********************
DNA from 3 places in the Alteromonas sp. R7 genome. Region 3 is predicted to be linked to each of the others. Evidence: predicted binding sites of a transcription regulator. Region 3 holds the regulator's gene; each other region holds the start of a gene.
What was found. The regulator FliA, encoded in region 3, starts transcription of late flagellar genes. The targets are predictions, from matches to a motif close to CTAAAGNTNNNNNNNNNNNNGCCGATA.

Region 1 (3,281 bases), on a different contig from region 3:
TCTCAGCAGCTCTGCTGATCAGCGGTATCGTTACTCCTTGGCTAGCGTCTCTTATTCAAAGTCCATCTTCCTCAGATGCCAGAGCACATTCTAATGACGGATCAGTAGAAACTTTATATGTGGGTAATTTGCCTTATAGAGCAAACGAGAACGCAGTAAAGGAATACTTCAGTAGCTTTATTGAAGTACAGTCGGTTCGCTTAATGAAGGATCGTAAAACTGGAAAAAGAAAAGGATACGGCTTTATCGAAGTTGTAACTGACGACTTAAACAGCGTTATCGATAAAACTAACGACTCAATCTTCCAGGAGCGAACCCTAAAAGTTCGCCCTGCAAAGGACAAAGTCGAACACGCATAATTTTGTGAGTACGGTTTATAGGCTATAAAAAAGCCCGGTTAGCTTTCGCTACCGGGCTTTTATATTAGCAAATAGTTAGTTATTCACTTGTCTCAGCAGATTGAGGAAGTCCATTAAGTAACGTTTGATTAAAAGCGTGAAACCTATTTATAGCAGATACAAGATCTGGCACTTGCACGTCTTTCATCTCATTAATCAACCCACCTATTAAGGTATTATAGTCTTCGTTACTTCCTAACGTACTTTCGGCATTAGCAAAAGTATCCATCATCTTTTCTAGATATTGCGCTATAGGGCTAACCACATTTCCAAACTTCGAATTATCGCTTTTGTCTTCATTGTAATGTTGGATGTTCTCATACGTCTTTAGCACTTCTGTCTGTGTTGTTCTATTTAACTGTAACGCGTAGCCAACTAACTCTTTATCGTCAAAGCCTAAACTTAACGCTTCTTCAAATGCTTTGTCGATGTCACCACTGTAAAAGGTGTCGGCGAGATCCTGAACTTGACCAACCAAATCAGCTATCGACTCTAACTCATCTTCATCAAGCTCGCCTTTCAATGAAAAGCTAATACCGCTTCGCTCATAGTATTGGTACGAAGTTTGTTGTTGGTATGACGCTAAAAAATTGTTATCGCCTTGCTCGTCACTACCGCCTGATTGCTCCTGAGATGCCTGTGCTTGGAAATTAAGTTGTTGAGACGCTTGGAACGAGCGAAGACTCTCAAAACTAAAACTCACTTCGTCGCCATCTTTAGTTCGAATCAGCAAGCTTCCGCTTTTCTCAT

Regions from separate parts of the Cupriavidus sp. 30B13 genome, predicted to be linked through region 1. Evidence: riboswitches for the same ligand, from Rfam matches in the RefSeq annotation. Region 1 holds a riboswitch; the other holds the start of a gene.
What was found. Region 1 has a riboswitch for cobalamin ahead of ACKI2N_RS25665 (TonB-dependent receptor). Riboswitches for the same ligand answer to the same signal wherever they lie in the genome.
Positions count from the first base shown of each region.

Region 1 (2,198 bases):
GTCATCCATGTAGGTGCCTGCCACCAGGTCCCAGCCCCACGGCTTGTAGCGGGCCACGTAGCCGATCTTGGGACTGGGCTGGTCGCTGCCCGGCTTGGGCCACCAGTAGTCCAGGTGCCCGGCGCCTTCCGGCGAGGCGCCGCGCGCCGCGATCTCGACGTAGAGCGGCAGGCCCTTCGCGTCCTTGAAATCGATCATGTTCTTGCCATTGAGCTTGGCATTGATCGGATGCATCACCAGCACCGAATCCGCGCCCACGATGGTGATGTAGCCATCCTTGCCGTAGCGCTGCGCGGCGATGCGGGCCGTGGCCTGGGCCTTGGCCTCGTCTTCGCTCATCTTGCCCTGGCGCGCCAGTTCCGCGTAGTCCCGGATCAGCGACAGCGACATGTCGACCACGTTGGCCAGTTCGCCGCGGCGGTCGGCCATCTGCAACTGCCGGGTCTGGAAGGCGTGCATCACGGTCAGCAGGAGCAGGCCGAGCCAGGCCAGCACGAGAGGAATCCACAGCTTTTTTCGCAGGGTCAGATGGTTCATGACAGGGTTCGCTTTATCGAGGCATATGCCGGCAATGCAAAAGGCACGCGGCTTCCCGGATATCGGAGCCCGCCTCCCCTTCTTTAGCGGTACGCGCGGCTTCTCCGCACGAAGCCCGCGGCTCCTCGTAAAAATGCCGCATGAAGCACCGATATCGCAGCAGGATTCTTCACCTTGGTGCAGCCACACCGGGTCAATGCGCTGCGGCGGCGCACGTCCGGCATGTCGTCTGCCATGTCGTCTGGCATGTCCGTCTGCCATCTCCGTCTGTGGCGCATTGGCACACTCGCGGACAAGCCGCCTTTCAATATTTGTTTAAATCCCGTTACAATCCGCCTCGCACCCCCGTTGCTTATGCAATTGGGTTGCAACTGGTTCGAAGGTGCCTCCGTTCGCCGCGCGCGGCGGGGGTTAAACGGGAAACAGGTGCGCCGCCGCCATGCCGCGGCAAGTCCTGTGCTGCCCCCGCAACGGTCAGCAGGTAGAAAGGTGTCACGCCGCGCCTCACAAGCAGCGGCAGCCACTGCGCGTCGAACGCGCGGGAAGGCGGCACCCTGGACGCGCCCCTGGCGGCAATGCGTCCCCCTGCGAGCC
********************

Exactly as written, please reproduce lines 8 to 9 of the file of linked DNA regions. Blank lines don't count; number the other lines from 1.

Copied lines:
Region 1 (2,198 bases):
GTCATCCATGTAGGTGCCTGCCACCAGGTCCCAGCCCCACGGCTTGTAGCGGGCCACGTAGCCGATCTTGGGACTGGGCTGGTCGCTGCCCGGCTTGGGCCACCAGTAGTCCAGGTGCCCGGCGCCTTCCGGCGAGGCGCCGCGCGCCGCGATCTCGACGTAGAGCGGCAGGCCCTTCGCGTCCTTGAAATCGATCATGTTCTTGCCATTGAGCTTGGCATTGATCGGATGCATCACCAGCACCGAATCCGCGCCCACGATGGTGATGTAGCCATCCTTGCCGTAGCGCTGCGCGGCGATGCGGGCCGTGGCCTGGGCCTTGGCCTCGTCTTCGCTCATCTTGCCCTGGCGCGCCAGTTCCGCGTAGTCCCGGATCAGCGACAGCGACATGTCGACCACGTTGGCCAGTTCGCCGCGGCGGTCGGCCATCTGCAACTGCCGGGTCTGGAAGGCGTGCATCACGGTCAGCAGGAGCAGGCCGAGCCAGGCCAGCACGAGAGGAATCCACAGCTTTTTTCGCAGGGTCAGATGGTTCATGACAGGGTTCGCTTTATCGAGGCATATGCCGGCAATGCAAAAGGCACGCGGCTTCCCGGATATCGGAGCCCGCCTCCCCTTCTTTAGCGGTACGCGCGGCTTCTCCGCACGAAGCCCGCGGCTCCTCGTAAAAATGCCGCATGAAGCACCGATATCGCAGCAGGATTCTTCACCTTGGTGCAGCCACACCGGGTCAATGCGCTGCGGCGGCGCACGTCCGGCATGTCGTCTGCCATGTCGTCTGGCATGTCCGTCTGCCATCTCCGTCTGTGGCGCATTGGCACACTCGCGGACAAGCCGCCTTTCAATATTTGTTTAAATCCCGTTACAATCCGCCTCGCACCCCCGTTGCTTATGCAATTGGGTTGCAACTGGTTCGAAGGTGCCTCCGTTCGCCGCGCGCGGCGGGGGTTAAACGGGAAACAGGTGCGCCGCCGCCATGCCGCGGCAAGTCCTGTGCTGCCCCCGCAACGGTCAGCAGGTAGAAAGGTGTCACGCCGCGCCTCACAAGCAGCGGCAGCCACTGCGCGTCGAACGCGCGGGAAGGCGGCACCCTGGACGCGCCCCTGGCGGCAATGCGTCCCCCTGCGAGCC